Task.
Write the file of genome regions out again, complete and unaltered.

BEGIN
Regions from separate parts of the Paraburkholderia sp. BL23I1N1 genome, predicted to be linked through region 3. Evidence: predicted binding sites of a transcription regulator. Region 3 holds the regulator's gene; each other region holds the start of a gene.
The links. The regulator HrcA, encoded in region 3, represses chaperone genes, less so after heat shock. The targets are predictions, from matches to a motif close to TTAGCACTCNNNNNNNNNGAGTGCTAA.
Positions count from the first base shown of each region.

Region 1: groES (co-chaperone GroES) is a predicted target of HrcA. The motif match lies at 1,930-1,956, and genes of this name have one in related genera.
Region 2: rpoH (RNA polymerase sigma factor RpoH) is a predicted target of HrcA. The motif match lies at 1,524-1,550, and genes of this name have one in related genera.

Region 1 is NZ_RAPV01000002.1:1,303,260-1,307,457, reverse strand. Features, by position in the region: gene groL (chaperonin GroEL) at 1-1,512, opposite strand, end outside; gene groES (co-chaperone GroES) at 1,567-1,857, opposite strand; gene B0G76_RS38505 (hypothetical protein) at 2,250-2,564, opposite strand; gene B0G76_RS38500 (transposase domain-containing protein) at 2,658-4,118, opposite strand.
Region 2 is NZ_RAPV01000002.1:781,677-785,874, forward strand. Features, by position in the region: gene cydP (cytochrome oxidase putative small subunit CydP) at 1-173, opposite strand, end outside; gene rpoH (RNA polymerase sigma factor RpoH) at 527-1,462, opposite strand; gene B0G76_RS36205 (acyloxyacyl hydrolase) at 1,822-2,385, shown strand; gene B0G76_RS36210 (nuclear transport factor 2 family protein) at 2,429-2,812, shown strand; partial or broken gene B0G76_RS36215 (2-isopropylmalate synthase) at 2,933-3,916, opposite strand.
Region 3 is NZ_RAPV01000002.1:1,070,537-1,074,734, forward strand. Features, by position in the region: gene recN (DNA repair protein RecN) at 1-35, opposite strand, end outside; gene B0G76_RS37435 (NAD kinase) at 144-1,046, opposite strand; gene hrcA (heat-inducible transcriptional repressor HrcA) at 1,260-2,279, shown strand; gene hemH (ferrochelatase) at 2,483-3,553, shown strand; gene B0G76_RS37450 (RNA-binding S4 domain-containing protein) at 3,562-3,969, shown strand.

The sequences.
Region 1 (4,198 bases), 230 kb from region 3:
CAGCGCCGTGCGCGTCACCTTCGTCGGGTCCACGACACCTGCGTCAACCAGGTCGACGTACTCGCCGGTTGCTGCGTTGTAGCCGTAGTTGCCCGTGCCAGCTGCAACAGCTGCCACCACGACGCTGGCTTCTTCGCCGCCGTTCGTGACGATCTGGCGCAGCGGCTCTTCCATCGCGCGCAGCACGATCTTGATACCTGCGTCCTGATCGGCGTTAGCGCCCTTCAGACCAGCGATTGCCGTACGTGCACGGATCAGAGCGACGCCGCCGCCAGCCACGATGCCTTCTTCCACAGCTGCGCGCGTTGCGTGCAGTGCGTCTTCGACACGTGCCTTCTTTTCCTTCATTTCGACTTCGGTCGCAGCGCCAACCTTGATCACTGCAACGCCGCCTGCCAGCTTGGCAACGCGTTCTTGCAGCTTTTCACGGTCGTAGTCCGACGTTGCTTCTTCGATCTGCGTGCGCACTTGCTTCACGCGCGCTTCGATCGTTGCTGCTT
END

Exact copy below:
Regions from separate parts of the Paraburkholderia sp. BL23I1N1 genome, predicted to be linked through region 3. Evidence: predicted binding sites of a transcription regulator. Region 3 holds the regulator's gene; each other region holds the start of a gene.
The links. The regulator HrcA, encoded in region 3, represses chaperone genes, less so after heat shock. The targets are predictions, from matches to a motif close to TTAGCACTCNNNNNNNNNGAGTGCTAA.
Positions count from the first base shown of each region.

Region 1: groES (co-chaperone GroES) is a predicted target of HrcA. The motif match lies at 1,930-1,956, and genes of this name have one in related genera.
Region 2: rpoH (RNA polymerase sigma factor RpoH) is a predicted target of HrcA. The motif match lies at 1,524-1,550, and genes of this name have one in related genera.

Region 1 is NZ_RAPV01000002.1:1,303,260-1,307,457, reverse strand. Features, by position in the region: gene groL (chaperonin GroEL) at 1-1,512, opposite strand, end outside; gene groES (co-chaperone GroES) at 1,567-1,857, opposite strand; gene B0G76_RS38505 (hypothetical protein) at 2,250-2,564, opposite strand; gene B0G76_RS38500 (transposase domain-containing protein) at 2,658-4,118, opposite strand.
Region 2 is NZ_RAPV01000002.1:781,677-785,874, forward strand. Features, by position in the region: gene cydP (cytochrome oxidase putative small subunit CydP) at 1-173, opposite strand, end outside; gene rpoH (RNA polymerase sigma factor RpoH) at 527-1,462, opposite strand; gene B0G76_RS36205 (acyloxyacyl hydrolase) at 1,822-2,385, shown strand; gene B0G76_RS36210 (nuclear transport factor 2 family protein) at 2,429-2,812, shown strand; partial or broken gene B0G76_RS36215 (2-isopropylmalate synthase) at 2,933-3,916, opposite strand.
Region 3 is NZ_RAPV01000002.1:1,070,537-1,074,734, forward strand. Features, by position in the region: gene recN (DNA repair protein RecN) at 1-35, opposite strand, end outside; gene B0G76_RS37435 (NAD kinase) at 144-1,046, opposite strand; gene hrcA (heat-inducible transcriptional repressor HrcA) at 1,260-2,279, shown strand; gene hemH (ferrochelatase) at 2,483-3,553, shown strand; gene B0G76_RS37450 (RNA-binding S4 domain-containing protein) at 3,562-3,969, shown strand.

The sequences.
Region 1 (4,198 bases), 230 kb from region 3:
CAGCGCCGTGCGCGTCACCTTCGTCGGGTCCACGACACCTGCGTCAACCAGGTCGACGTACTCGCCGGTTGCTGCGTTGTAGCCGTAGTTGCCCGTGCCAGCTGCAACAGCTGCCACCACGACGCTGGCTTCTTCGCCGCCGTTCGTGACGATCTGGCGCAGCGGCTCTTCCATCGCGCGCAGCACGATCTTGATACCTGCGTCCTGATCGGCGTTAGCGCCCTTCAGACCAGCGATTGCCGTACGTGCACGGATCAGAGCGACGCCGCCGCCAGCCACGATGCCTTCTTCCACAGCTGCGCGCGTTGCGTGCAGTGCGTCTTCGACACGTGCCTTCTTTTCCTTCATTTCGACTTCGGTCGCAGCGCCAACCTTGATCACTGCAACGCCGCCTGCCAGCTTGGCAACGCGTTCTTGCAGCTTTTCACGGTCGTAGTCCGACGTTGCTTCTTCGATCTGCGTGCGCACTTGCTTCACGCGCGCTTCGATCGTTGCTGCTT